(The Hill) — Arizona Gov. Doug Ducey (R) responded to backlash Friday after refusing to answer two questions from reporters about whether transgender people exist.
Ducey was taking questions Thursday after signing bills that restrict access to gender-affirming care in his state and bar transgender girls from playing on school sports teams that reflect their gender identity when he was asked if he believes there “are really transgender people.”
“I’m going to ask you to read the legislation and to see that the legislation that we passed was in the spirit of fairness to protect girls sports in competitive situations,” the governor said in response to the latter bill. “That’s what the legislation is intended to do, and that’s what it does.”
Ducey was soon pressed on the question again.
“I … am going to respect everyone, and I’m going to respect everyone’s rights. And I’m going to protect female sports. And that’s what the legislation does,” he said.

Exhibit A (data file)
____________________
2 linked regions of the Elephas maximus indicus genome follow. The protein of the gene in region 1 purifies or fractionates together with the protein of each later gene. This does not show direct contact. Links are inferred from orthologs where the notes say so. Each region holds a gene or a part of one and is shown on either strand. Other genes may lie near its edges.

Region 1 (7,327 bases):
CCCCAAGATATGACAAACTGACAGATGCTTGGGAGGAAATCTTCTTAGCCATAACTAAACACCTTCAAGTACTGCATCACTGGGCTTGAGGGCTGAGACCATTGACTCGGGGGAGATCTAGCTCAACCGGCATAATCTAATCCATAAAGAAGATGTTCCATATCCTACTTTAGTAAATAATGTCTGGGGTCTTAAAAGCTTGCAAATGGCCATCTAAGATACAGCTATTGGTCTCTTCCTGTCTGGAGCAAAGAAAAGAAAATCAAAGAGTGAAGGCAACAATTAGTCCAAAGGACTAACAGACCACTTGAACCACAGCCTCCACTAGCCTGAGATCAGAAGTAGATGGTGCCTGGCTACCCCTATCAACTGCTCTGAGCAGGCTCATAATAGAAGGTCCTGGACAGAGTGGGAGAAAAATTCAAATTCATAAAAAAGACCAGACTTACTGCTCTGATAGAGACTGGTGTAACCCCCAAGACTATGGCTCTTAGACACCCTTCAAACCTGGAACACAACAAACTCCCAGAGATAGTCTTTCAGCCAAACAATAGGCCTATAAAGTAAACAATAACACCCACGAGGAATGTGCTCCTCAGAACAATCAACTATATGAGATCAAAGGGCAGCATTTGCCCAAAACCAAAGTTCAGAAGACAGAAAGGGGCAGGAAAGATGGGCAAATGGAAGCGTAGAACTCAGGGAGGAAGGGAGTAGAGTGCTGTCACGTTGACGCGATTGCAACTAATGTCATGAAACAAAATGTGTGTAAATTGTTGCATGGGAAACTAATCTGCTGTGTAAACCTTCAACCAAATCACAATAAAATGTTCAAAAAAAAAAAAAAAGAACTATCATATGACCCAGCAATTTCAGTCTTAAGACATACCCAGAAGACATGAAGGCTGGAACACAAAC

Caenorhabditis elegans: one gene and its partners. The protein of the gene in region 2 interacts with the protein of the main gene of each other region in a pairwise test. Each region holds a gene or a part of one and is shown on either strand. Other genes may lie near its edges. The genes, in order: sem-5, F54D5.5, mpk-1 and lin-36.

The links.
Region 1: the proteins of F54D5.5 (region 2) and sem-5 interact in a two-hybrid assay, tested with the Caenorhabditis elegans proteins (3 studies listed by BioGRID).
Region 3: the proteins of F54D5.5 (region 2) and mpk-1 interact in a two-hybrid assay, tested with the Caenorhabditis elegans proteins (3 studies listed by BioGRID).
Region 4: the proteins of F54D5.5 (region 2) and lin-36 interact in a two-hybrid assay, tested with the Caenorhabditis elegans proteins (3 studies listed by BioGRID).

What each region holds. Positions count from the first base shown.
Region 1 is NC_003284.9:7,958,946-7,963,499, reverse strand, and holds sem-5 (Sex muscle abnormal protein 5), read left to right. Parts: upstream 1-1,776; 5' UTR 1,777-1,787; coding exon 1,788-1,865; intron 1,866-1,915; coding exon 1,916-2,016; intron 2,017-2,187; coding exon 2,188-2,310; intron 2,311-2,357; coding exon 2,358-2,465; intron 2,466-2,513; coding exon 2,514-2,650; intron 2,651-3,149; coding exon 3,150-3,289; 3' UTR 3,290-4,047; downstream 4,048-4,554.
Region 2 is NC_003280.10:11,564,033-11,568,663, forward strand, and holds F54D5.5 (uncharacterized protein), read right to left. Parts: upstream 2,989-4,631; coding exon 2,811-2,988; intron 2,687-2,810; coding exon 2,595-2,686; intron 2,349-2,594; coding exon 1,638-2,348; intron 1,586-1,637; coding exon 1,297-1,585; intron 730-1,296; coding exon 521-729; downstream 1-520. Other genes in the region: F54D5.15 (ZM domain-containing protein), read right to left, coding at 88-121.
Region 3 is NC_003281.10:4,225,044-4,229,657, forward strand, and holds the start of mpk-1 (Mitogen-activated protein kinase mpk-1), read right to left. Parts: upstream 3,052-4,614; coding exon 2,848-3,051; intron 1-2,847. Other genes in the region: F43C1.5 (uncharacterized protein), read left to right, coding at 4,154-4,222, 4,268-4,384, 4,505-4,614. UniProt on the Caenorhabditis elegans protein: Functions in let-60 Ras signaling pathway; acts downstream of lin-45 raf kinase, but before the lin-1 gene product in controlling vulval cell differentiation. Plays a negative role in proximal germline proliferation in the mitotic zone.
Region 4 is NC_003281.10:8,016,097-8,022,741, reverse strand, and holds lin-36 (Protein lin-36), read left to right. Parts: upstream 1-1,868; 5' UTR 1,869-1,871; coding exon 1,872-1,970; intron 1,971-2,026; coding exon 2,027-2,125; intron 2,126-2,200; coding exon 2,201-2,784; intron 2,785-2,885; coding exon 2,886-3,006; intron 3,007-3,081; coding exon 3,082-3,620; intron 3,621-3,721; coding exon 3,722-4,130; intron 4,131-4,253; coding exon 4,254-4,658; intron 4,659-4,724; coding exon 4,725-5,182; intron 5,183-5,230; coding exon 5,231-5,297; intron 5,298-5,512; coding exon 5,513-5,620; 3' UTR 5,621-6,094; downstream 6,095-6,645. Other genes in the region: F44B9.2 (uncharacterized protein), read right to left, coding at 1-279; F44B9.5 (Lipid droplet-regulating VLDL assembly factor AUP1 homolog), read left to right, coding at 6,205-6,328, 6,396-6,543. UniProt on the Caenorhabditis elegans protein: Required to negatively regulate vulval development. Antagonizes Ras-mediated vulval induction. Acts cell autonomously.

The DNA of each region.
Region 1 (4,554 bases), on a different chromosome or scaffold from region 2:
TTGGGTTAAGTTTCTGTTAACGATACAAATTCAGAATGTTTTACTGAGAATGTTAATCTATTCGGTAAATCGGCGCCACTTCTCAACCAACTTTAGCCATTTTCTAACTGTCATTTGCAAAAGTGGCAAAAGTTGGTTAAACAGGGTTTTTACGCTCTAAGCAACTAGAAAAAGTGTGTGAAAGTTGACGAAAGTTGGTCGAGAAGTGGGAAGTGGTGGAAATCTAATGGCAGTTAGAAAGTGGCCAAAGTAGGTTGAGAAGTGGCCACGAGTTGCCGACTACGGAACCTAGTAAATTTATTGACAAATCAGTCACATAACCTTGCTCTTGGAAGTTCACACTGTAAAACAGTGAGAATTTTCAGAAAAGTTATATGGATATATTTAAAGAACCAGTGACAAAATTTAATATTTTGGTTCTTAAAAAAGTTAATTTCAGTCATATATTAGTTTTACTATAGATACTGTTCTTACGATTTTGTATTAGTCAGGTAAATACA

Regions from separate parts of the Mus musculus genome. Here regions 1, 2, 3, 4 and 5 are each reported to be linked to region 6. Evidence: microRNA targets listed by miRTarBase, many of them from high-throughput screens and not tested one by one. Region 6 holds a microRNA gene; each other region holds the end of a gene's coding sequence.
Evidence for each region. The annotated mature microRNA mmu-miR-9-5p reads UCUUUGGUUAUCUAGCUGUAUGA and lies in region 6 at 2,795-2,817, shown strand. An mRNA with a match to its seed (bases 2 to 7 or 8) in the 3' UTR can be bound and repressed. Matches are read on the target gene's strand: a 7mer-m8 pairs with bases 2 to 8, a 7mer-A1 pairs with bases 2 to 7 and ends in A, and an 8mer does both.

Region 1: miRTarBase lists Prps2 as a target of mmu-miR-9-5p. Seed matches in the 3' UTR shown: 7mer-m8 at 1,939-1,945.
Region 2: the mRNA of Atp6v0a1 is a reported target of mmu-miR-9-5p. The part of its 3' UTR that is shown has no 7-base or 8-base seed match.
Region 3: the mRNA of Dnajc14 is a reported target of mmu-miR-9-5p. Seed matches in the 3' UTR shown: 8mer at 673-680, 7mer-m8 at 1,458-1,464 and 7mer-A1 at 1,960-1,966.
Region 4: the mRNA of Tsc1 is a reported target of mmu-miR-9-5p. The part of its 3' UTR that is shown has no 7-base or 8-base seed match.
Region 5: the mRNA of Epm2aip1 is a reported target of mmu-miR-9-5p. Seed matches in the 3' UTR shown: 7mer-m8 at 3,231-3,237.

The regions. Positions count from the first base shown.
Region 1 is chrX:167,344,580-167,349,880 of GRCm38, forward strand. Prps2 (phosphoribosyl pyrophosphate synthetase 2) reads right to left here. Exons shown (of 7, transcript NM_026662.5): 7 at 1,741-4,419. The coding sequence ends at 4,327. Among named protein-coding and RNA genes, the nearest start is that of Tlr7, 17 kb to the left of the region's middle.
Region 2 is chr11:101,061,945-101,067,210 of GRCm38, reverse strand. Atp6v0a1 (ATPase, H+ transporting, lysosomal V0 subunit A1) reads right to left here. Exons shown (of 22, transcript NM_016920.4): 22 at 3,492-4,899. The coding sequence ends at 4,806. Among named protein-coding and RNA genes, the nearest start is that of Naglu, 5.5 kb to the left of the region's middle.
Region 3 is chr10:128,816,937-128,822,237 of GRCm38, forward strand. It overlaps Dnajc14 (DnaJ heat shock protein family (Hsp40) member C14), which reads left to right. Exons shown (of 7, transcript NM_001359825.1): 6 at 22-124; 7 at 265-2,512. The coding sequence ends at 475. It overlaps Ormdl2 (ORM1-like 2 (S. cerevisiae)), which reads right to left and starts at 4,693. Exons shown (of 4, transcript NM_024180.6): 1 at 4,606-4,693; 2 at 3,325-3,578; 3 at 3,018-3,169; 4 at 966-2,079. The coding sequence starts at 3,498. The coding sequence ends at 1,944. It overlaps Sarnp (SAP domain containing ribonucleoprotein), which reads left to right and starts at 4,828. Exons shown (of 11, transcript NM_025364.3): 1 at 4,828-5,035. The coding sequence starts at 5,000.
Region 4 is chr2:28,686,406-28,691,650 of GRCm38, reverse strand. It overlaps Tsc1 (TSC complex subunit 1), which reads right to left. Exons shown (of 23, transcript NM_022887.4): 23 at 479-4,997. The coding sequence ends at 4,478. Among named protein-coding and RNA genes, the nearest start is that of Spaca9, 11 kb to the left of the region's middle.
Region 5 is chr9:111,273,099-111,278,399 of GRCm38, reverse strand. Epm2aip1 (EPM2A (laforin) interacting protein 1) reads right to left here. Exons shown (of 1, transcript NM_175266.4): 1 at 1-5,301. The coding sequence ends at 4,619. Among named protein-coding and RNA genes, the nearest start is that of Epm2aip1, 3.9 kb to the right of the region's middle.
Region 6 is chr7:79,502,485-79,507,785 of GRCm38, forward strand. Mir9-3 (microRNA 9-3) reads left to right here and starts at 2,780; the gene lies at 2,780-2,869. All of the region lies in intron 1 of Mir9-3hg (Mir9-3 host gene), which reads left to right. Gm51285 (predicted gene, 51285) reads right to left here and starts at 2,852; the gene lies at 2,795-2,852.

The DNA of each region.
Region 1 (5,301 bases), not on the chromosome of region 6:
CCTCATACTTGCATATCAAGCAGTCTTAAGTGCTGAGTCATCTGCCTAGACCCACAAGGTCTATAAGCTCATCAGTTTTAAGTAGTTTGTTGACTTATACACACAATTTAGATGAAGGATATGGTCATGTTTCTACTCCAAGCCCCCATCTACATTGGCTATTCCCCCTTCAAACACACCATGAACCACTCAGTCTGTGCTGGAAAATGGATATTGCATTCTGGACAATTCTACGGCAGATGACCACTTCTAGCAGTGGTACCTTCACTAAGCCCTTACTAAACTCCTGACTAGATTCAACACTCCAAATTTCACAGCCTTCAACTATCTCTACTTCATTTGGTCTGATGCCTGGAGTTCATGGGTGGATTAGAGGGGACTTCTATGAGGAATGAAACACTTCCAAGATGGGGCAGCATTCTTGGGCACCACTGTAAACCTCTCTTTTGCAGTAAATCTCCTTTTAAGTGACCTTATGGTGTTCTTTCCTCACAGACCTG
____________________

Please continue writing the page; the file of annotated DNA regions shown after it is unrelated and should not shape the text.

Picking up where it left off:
The Republican governor’s remarks sparked immediate criticism, including from the Human Rights Campaign’s Arizona director, who told the The Associated Press that they were “appalling.”
“It’s quite shocking that he can’t even address trans people or even say that he thinks they exist,” Bridget Sharpe said.
“The media is once again attempting to divide people. Yesterday I was asked an absurd and offensive question: Do transgender individuals exist? Of course they do,” Ducey wrote, proceeding to highlight a line in the signing letter that says his legislation aims to address “specific issues” while ensuring transgender people “continue to receive the same dignity, respect and kindness as every individual in our society.”
In addition to the two transgender bills, the Arizona governor also signed a bill this week that bans abortions after 15 weeks, putting him in step with Republican lawmakers across the country who have taken similar action on both issues.